Tip my hat to the new constitution: a poser for Noah

One of the intellectual exercises I want to tackle someday – when I get the time needed to study and think about it – is to undertake, just for fun, the drafting of a new US Constitution. (Yeah, I know, I should get out more.)

No, I’d like to re-evaluate the existing document in light of the world we now live in. Certainly Constitution 1.0 (C1) was a remarkable achievement, but it’s hardly being critical to acknowledge that it was very much the reflection of a 18th Century agrarian world that knew little about self-governance and more or less unfettered market economies.

That’s a far different animal than what a comparable set of thinkers might craft were they products of a 21st Century Information economy that knew quite a bit about self-governance and had two or three centuries of hard evidence about free market economies to ponder. It’s hard to imagine that the Framers could have imagined Enron, for instance. And I have questions like…what about privacy? Knowing what we know now, would we make such a right explicit? And if so, how do you balance the inevitable clash between privacy and free expression? Do we extend the same kinds of protections we now have against government abuse to cover the even more egregious abuses by private organizations (because right now, the government doesn’t begin to pose the threat to liberty that corporate marketing does)? And so on.

I might come up with a C2 document that’s similar to C1, or I might veer off in novel directions. Hard to say at this point.

But, I would like to take this opportunity to pose a query for our resident Libertarian curmudgeon, nsingman, who routinely provides us with a pretty pure Lib take on issues. I don’t always agree with his opinions, but respect that they’re always highly informed and well articulated, and I appreciate having a perspective on hand that consistently challenges how we think about our social, economic, political and cultural problems.

Here’s how it goes. Noah, you interpret things strictly in light of what C1 says (something that neither Congress, the courts, nor the president do, to be sure – especially not this president). My little poser is actually a string of questions and contingencies that goes something like this:

1: If you were writing a C2 doc for 21st Century America, would it deviate from C1, and if so, how?

2: If not, then does this suggest that C1 was a perfect, timeless document? If so, how is it possible to contrive a bill of governance that does not reflect the context of the world it exists in?

3: Also, it took literally thousands of years for political thinkers to evolve to the point where that document was even possible. How can we explain the idea that we haven’t evolved politically in the 230 or so years since?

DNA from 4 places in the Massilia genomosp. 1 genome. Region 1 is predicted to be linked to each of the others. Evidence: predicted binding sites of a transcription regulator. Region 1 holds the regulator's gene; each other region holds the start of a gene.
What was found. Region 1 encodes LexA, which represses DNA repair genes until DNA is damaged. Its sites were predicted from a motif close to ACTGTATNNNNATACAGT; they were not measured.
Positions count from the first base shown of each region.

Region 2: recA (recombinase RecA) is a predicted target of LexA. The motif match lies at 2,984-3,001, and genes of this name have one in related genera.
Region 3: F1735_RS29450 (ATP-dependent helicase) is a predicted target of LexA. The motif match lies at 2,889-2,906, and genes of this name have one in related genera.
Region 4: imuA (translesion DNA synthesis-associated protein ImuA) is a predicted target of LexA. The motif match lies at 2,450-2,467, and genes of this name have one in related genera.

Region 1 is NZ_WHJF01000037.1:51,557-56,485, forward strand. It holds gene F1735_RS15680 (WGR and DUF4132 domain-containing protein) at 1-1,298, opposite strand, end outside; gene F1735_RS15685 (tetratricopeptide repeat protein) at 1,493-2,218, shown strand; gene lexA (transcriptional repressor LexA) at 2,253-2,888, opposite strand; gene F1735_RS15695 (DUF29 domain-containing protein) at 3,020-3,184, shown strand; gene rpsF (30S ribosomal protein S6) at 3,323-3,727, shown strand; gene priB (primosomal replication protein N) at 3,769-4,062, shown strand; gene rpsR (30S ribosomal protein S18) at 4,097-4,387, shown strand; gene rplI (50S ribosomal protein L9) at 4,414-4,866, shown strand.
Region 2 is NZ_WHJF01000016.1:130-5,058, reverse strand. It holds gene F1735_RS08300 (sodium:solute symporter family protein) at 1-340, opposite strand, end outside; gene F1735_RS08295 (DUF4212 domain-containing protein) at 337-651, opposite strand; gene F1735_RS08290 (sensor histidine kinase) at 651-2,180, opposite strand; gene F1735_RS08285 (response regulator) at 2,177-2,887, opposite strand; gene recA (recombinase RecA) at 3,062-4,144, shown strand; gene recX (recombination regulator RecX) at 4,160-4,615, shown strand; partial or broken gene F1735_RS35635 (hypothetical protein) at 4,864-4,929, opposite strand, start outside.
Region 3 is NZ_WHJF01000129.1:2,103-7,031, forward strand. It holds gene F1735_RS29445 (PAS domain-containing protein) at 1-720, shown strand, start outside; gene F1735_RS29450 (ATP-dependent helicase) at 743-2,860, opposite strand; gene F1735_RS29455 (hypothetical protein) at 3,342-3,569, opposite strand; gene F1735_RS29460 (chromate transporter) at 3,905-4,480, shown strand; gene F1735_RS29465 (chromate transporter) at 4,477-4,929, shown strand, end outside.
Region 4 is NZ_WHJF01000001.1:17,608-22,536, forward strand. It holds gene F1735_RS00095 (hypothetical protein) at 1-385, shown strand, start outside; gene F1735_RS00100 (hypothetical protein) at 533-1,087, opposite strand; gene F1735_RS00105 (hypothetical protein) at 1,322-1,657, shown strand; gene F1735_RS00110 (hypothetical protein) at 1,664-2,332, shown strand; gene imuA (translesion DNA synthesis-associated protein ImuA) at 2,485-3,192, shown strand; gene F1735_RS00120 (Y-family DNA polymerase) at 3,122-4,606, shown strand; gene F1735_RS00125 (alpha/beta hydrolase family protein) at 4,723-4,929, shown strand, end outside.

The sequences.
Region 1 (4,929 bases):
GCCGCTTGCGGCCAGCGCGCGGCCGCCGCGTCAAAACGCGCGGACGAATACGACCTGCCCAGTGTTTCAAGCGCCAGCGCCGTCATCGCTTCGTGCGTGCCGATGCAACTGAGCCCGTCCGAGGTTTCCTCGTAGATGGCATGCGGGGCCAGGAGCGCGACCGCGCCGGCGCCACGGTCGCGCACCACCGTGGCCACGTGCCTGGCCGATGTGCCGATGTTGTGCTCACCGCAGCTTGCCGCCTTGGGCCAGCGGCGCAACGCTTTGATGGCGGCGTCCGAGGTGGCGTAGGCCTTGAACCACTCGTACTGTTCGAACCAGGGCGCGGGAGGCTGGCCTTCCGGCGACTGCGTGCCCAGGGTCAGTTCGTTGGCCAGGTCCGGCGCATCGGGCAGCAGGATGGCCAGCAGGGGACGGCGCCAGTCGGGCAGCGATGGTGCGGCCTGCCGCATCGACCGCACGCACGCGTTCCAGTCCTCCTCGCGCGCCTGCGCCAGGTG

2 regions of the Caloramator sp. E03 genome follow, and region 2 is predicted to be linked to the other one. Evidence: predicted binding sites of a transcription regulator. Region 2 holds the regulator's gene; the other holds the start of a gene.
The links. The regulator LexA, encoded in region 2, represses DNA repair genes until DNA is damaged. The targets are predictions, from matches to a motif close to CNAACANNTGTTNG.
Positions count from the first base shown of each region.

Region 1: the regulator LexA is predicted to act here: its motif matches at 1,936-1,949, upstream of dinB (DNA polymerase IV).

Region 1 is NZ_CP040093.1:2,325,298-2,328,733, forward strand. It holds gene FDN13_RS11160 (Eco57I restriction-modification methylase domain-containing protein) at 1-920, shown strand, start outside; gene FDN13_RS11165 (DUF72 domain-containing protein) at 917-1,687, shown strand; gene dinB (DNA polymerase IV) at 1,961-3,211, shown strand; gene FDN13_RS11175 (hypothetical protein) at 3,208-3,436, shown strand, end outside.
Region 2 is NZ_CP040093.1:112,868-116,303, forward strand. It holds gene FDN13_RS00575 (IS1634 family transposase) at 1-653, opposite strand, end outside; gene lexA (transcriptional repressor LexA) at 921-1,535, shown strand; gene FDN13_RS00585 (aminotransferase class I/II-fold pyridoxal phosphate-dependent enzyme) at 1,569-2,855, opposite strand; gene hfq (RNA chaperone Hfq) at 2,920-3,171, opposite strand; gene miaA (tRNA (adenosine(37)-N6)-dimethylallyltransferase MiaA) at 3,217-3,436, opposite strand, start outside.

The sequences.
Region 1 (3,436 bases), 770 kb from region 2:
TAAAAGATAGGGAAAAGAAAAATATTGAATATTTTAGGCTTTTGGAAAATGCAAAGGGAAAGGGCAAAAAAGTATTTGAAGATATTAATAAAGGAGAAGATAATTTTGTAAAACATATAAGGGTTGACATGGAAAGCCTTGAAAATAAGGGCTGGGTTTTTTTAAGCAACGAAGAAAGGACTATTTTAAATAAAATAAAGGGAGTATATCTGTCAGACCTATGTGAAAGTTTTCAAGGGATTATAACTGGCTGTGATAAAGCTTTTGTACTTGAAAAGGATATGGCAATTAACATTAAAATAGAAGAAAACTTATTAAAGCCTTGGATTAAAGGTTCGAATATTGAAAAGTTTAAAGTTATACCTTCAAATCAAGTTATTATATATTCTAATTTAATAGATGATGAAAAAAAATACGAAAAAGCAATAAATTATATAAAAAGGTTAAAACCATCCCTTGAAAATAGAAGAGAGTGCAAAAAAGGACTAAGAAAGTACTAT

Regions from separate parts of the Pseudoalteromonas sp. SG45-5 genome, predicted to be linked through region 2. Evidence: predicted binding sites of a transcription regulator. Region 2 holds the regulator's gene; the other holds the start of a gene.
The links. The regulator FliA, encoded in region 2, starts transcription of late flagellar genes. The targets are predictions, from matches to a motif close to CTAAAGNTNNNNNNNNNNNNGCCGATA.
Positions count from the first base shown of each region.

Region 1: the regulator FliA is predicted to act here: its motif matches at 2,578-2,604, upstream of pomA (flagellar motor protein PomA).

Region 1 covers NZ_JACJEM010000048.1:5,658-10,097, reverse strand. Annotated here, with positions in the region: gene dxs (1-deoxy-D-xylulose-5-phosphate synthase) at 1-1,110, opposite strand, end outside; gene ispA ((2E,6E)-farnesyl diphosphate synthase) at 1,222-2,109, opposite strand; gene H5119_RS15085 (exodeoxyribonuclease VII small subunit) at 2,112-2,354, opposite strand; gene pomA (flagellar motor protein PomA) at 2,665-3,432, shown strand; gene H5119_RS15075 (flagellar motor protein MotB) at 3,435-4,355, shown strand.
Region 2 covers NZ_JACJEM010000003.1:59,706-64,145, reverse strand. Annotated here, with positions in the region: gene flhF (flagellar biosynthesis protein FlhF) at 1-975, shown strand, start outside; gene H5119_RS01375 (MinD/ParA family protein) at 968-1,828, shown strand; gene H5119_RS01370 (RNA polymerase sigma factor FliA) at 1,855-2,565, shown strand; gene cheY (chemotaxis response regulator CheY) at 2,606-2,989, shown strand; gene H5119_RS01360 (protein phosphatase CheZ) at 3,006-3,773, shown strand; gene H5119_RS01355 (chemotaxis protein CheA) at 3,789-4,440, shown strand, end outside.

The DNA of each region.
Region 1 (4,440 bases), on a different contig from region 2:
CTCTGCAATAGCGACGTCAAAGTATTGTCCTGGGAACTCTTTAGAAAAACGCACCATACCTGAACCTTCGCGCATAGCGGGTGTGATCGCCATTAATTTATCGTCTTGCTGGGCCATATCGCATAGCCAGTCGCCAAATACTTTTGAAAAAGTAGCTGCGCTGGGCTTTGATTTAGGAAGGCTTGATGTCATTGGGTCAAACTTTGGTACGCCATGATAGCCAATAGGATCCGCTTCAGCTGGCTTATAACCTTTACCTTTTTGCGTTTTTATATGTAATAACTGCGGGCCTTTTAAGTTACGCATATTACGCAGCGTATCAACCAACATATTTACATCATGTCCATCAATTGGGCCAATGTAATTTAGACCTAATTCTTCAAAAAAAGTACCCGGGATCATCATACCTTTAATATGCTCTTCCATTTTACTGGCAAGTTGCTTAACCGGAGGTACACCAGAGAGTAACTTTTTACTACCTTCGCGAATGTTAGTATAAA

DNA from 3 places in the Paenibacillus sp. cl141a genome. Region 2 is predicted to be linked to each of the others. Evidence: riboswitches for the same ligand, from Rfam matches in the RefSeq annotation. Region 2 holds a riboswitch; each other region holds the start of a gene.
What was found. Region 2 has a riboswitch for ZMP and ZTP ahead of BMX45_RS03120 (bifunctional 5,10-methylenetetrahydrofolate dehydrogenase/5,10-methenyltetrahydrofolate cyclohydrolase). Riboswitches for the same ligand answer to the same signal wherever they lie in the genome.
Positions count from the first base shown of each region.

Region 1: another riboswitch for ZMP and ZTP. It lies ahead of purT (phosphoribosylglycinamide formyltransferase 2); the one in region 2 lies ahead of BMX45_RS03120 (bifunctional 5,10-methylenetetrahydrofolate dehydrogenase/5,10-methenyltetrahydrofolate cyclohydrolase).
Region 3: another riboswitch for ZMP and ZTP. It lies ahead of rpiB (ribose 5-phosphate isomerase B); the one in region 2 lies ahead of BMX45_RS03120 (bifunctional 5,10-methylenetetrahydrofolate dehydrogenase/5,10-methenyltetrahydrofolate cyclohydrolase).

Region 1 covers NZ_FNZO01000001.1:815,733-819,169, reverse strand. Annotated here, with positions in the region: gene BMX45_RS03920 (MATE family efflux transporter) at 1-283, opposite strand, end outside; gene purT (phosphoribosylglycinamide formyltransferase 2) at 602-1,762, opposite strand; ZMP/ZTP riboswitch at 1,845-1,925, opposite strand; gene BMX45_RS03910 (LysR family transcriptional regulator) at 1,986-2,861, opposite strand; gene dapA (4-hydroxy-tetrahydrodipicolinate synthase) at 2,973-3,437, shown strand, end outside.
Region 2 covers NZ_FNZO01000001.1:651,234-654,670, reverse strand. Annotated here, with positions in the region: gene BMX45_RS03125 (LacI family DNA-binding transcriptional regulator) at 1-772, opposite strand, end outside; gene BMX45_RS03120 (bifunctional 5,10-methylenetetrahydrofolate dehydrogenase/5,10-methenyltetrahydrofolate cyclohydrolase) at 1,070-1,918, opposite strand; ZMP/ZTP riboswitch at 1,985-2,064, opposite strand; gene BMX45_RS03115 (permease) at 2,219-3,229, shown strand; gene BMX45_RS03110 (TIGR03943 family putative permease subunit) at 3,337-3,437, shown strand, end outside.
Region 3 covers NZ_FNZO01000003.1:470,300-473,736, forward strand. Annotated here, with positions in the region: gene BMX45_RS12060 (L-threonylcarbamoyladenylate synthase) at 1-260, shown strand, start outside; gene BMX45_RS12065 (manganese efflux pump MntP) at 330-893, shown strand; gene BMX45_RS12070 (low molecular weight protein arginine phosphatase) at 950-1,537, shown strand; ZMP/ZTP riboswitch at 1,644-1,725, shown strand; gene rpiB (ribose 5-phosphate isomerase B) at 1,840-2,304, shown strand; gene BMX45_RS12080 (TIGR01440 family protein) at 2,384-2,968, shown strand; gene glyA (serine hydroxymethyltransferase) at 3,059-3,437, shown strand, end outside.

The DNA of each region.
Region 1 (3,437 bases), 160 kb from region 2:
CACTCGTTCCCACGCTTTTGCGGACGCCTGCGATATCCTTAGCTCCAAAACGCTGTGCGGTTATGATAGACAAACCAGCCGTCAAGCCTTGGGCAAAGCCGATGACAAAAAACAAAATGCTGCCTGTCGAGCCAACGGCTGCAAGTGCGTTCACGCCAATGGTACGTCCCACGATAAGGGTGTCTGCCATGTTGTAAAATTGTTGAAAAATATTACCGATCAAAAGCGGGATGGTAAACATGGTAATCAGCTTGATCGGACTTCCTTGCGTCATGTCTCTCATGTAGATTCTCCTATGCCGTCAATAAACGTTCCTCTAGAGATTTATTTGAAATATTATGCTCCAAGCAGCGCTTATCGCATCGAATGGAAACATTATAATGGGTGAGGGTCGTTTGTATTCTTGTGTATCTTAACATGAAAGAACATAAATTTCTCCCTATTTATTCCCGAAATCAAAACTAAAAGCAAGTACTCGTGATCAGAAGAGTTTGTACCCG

4: If you’re not asserting C1 as a timeless document, and believe that there are ways it could be improved upon, then how do you justify strict adherence to what you see as a flawed document?

Thanks for playing. I’m really looking for some justification for thinking some of what I’m thinking. Either that, or better evidence that I shouldn’t be thinking it at all.

And of course, everybody else is invited to play, as well….

:xposted from :

15 comments

  • The single most important thing that I think would need to be addressed would be whether the Supreme Court really is the final interpreter of the Constitution. While John Marshall interpreted it that way, that notion is not articulated anywhere in the Constitution. Should it be? Should it be defined differently than it’s currently practiced?
    Also, I’ve often thought that if the framers knew then what we know now about weapons technology, there would be a radically different 2nd Amendment. That amendment was crafted as a direct response to the government mentality that led to Lexington/Concord (government trying to seize guns from the public). But 230 years ago, the need for guns related very much to practical matters like sustenance hunting and civil defense (the French and Indian War was not so far in the past, don’t forget). Such reasons no longer exist. Plus, today, a gun is a MUCH different beast than it was back then. I can’t help but think those factors wouldn’t lead to a different 2nd Amendment.
    Anyway, my two cents aren’t worth much more than that, but you pose (yet another) great thing to ponder, Sam.

  • The single most important thing that I think would need to be addressed would be whether the Supreme Court really is the final interpreter of the Constitution. While John Marshall interpreted it that way, that notion is not articulated anywhere in the Constitution. Should it be? Should it be defined differently than it’s currently practiced?
    Also, I’ve often thought that if the framers knew then what we know now about weapons technology, there would be a radically different 2nd Amendment. That amendment was crafted as a direct response to the government mentality that led to Lexington/Concord (government trying to seize guns from the public). But 230 years ago, the need for guns related very much to practical matters like sustenance hunting and civil defense (the French and Indian War was not so far in the past, don’t forget). Such reasons no longer exist. Plus, today, a gun is a MUCH different beast than it was back then. I can’t help but think those factors wouldn’t lead to a different 2nd Amendment.
    Anyway, my two cents aren’t worth much more than that, but you pose (yet another) great thing to ponder, Sam.

  • I imagine you’d do better than me. I’ve got more skeletons in my closet than a bad fantasy movie.

  • How would 2A differ if, instead of Lexington/Concord, the most recent event in the Framers’ minds had been, say, Columbine?

  • How would 2A differ if, instead of Lexington/Concord, the most recent event in the Framers’ minds had been, say, Columbine?